# Expected number of times a coin is flipped until it lands on "heads"

I found a solution to this problem somewhere but I'm unsure about the solution.

It uses a first time head case and a first time tail case to create a recursive equation and solves for $E(x)$.

$E(x) = p + (1-p)[1+E(x)]$ where $p$ is probability of getting heads, and $E(x)$ is the expected number of coin tosses until landing on heads.

But what if I add the third case too?

$E(x) = p + (1-p)[1+E(x)] + (1-p)^2[2+E(x)]$

That would give me a different answer. Can someone please clarify this to me?

• @fabee $E(x) < p + (1 - p)[1 + E(x)]$ holds true iff $E(x) < p$. How can LHS be always less than RHS? Commented Oct 2, 2015 at 14:41
• What is 'the third case' you added? Commented Oct 2, 2015 at 14:43
• @fabee perhaps you would like to look at my proof below. Commented Oct 2, 2015 at 14:46
• The third case was if we get 2 consecutive tails with probability $(1-p)^2$ but of course the expected value gets increased by 2 just like it's done for first tail (incrementing by 1) Commented Oct 2, 2015 at 14:46
• @PiyushShandilya the thirds case is included in the second term. The second term includes all cases where you don't get heads on the first toss. Commented Oct 2, 2015 at 14:47

The first answer is correct. Let's say we flip a coin with bias $p$ (probability of heads) until it lands on heads, and the number of tosses is $X$. I'll demonstrate a more direct calculation and then you'll see why the recursive calculation works.

$$\mathbb{E}[X] = 1p + 2p(1-p) + 3p(1-p)^2 + 4p(1-p)^3 + \dots$$

This is because if $X = n$, there have been $(n-1)$ tails and then $1$ heads. Now let's try to relate this to your expression. We are going to add $1$ to both sides but on the right hands side it will be in a tricky form.

$$1 = p + p(1-p) + p(1-p)^2 + \dots = P(1) + P(2) + + P(3) \dots$$

So then we have,

$$\mathbb{E}[X] + 1 = 2p + 3p(1-p) + 4p(1-p)^2 + 5p(1-p)^3 + \dots$$

So if we multiply both sides by $(1-p)$ and add $p$ we have,

$$p + (1-p)(\mathbb{E}[X] + 1) = p + 2p(1-p) + 3p(1-p)^3 + \dots = \mathbb{E}[X].$$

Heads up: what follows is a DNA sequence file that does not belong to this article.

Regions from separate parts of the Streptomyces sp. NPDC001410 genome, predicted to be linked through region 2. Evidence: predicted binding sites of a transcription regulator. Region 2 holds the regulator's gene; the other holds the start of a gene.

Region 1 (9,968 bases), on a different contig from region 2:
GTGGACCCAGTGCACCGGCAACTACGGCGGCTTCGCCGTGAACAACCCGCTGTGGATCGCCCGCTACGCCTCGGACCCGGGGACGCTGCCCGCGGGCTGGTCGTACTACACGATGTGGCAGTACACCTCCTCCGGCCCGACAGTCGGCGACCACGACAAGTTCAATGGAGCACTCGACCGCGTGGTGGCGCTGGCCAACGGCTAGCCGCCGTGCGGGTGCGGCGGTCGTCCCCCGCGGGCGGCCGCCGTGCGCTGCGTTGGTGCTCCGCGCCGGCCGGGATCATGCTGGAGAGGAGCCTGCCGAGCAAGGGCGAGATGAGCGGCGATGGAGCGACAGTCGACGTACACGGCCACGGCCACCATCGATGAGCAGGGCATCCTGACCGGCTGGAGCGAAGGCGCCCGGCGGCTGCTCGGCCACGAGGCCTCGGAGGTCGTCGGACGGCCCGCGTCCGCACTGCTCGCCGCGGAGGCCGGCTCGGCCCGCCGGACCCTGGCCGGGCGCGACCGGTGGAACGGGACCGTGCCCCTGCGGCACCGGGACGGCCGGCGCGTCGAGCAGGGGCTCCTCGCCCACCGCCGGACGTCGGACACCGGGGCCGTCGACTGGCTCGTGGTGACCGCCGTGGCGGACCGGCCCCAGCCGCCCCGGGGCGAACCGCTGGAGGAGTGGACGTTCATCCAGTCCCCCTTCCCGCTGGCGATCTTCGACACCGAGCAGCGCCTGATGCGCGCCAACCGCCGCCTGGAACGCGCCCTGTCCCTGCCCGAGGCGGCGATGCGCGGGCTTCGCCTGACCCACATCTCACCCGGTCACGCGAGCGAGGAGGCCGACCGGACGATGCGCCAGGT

That concludes the proof, but how about the intuition. The intuition is that when you start flipping, with probability $p$ you finish on one flip, so let's add $$1 \cdot p$$ to the expectation. With probability $(1-p)$ you get a tails and pretty much start all over again, but of course you have wasted a flip. So we add $$(1-p)(1 + \mathbb{E}[X])$$ to the expectation. Hope that helps. If you have any questions, please comment.

The question does not clearly define the three cases. The problem is either that the cases are not mutually exclusive or that the probability of one of those is wrong. In this answer, I explain the solution for two cases (which is already contained in the question) and (a) solution for three cases.

NB: I assume the coin flips are independent and each particular is heads with probability $$p$$ (and tails when not heads). This seems the intended assumption, but is not clearly stated in the question. Also, I assume the toss resulting in heads is counted in $$x$$.

## Two cases

Since either the first flip is heads (denote by $$H$$), or the first flip is tails ($$T$$) (these two events are mutually exclusive and cover the sample space), the expectation may be decomposed as $$$$E(x) = P(H) \cdot E(x \mid H) + P(T) \cdot E(x \mid T).$$$$ By definition of $$p$$, we have $$P(H) = p$$ and $$P(T) = 1-p$$. $$E(x \mid H)$$ is the expected number of tosses until heads if the first toss results in heads. But in that case, exactly one toss occurs, so $$E(x \mid H) = 1$$. $$E(x \mid T)$$ is the expected number of tosses until heads if the first toss results in tails. Due to the independence assumption, after the first toss the situation is exactly the same as in the beginning, except that we must count the toss already occurred. So, $$E(x \mid T) = 1 + E(x)$$. Substituting all these into the previous equation, we get $$$$E(x) = p + (1-p)\, (1 + E(x)).$$$$

### Three cases

Consider the following three cases:

1. First toss results in heads (denote by $$H$$)
2. First toss results in tails, second in heads (denote by $$TH$$)
3. Both first two tosses result in tails (denote by $$TT$$)

Again, $$H$$,$$TH$$,$$TT$$ are mutually exclusive and cover the entire sample space, so we may write $$$$E(x) = P(H) E(x \mid H) + P(TH) E(x \mid TH) + P(TT)E(x \mid TT).$$$$ $$P(H)$$ and $$E(x \mid H)$$ are as before. $$P(TH)$$ is $$(1-p)\,p$$ and $$P(TT)$$ is $$(1-p)^2$$. $$E(x \mid TH)$$ is the expected number of tosses if the first heads are obtained in the second toss, so $$E(x \mid TH) = 2$$. Finally, if first two tosses result in tails, the situation is exactly like in the beginning, except that one needs to count the two already occurred tosses, so $$E(x \mid TT) = 2 + E(x)$$. Substituting these into the equation above, $$$$E(x) = p + 2\,p\,(1-p) + (1-p)^2\, (2 + E(x)).$$$$

## Conclusion

Both the equation for two cases and the equation for three cases result in $$E(x) = \frac{1}{p}$$.

On the other hand, the recursion in the question looks like $$$$E(x) "=" P(H)\,E(x | H) + P(T)\,E(x | T) + P(TT)\,E(x | TT)$$$$, but this is not valid since $$H$$,$$T$$ and $$TT$$ are not mutually exclusive (indeed, $$TT$$ is contained in $$T$$).

The expected number of steps on the first flip is $$s = E[x]$$.

The first flip must always take place so we must always spend one flip. If we succeed we are done. But, if not, we have to start over so $$s = 1 + (1-p) s$$ So $$s p = 1$$ and $$s = \frac{1}{p}$$.

Another way to write this is: $$s_1 = 1 + (1-p)s_2$$. Since the expected number of steps is the same no matter what iteration we are at we have $$s_1 = s_2 = s_3$$ so we can write

$$s_1 = 1 + (1-p)(1 + (1-p)s_3)$$ This gives $$s = 1 + (1-p) + (1-p)^2 s$$ and $$s (2 -p)p = 2 -p$$ and again $$s = \frac{1}{p}$$.